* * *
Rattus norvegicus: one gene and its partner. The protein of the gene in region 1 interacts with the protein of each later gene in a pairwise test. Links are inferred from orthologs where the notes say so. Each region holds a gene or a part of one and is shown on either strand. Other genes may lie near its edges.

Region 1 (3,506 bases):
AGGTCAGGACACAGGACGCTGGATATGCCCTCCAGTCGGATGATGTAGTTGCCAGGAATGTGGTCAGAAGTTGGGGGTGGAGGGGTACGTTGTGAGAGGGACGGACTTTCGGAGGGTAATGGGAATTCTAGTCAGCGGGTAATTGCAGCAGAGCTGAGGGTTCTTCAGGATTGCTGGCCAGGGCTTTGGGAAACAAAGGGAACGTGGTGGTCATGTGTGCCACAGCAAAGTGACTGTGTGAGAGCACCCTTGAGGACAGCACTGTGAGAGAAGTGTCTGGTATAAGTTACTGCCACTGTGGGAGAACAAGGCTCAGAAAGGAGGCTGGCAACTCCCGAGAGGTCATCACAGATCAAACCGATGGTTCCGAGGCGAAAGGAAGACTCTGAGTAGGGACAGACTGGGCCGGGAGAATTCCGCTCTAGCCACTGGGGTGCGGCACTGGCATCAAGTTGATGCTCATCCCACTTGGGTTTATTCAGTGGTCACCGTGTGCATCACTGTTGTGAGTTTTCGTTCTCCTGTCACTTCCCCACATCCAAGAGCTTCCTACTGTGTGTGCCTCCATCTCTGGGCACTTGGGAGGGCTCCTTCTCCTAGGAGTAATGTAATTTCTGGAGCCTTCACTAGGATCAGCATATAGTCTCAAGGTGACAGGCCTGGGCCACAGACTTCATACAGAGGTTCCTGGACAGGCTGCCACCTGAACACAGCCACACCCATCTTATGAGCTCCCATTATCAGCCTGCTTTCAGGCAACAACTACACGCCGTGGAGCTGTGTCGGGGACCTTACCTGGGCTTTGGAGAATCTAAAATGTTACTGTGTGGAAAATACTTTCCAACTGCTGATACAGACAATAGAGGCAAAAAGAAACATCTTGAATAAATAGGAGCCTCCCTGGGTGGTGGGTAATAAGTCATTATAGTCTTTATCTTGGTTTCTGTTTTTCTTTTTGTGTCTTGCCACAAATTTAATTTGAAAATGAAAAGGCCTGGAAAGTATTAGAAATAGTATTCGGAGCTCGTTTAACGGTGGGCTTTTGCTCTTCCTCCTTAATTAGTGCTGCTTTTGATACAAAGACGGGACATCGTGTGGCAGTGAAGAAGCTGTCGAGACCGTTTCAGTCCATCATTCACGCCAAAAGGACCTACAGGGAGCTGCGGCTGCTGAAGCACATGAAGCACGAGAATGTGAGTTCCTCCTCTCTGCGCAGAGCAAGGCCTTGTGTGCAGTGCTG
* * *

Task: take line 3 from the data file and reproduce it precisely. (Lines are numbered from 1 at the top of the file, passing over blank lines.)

AGGTCAGGACACAGGACGCTGGATATGCCCTCCAGTCGGATGATGTAGTTGCCAGGAATGTGGTCAGAAGTTGGGGGTGGAGGGGTACGTTGTGAGAGGGACGGACTTTCGGAGGGTAATGGGAATTCTAGTCAGCGGGTAATTGCAGCAGAGCTGAGGGTTCTTCAGGATTGCTGGCCAGGGCTTTGGGAAACAAAGGGAACGTGGTGGTCATGTGTGCCACAGCAAAGTGACTGTGTGAGAGCACCCTTGAGGACAGCACTGTGAGAGAAGTGTCTGGTATAAGTTACTGCCACTGTGGGAGAACAAGGCTCAGAAAGGAGGCTGGCAACTCCCGAGAGGTCATCACAGATCAAACCGATGGTTCCGAGGCGAAAGGAAGACTCTGAGTAGGGACAGACTGGGCCGGGAGAATTCCGCTCTAGCCACTGGGGTGCGGCACTGGCATCAAGTTGATGCTCATCCCACTTGGGTTTATTCAGTGGTCACCGTGTGCATCACTGTTGTGAGTTTTCGTTCTCCTGTCACTTCCCCACATCCAAGAGCTTCCTACTGTGTGTGCCTCCATCTCTGGGCACTTGGGAGGGCTCCTTCTCCTAGGAGTAATGTAATTTCTGGAGCCTTCACTAGGATCAGCATATAGTCTCAAGGTGACAGGCCTGGGCCACAGACTTCATACAGAGGTTCCTGGACAGGCTGCCACCTGAACACAGCCACACCCATCTTATGAGCTCCCATTATCAGCCTGCTTTCAGGCAACAACTACACGCCGTGGAGCTGTGTCGGGGACCTTACCTGGGCTTTGGAGAATCTAAAATGTTACTGTGTGGAAAATACTTTCCAACTGCTGATACAGACAATAGAGGCAAAAAGAAACATCTTGAATAAATAGGAGCCTCCCTGGGTGGTGGGTAATAAGTCATTATAGTCTTTATCTTGGTTTCTGTTTTTCTTTTTGTGTCTTGCCACAAATTTAATTTGAAAATGAAAAGGCCTGGAAAGTATTAGAAATAGTATTCGGAGCTCGTTTAACGGTGGGCTTTTGCTCTTCCTCCTTAATTAGTGCTGCTTTTGATACAAAGACGGGACATCGTGTGGCAGTGAAGAAGCTGTCGAGACCGTTTCAGTCCATCATTCACGCCAAAAGGACCTACAGGGAGCTGCGGCTGCTGAAGCACATGAAGCACGAGAATGTGAGTTCCTCCTCTCTGCGCAGAGCAAGGCCTTGTGTGCAGTGCTG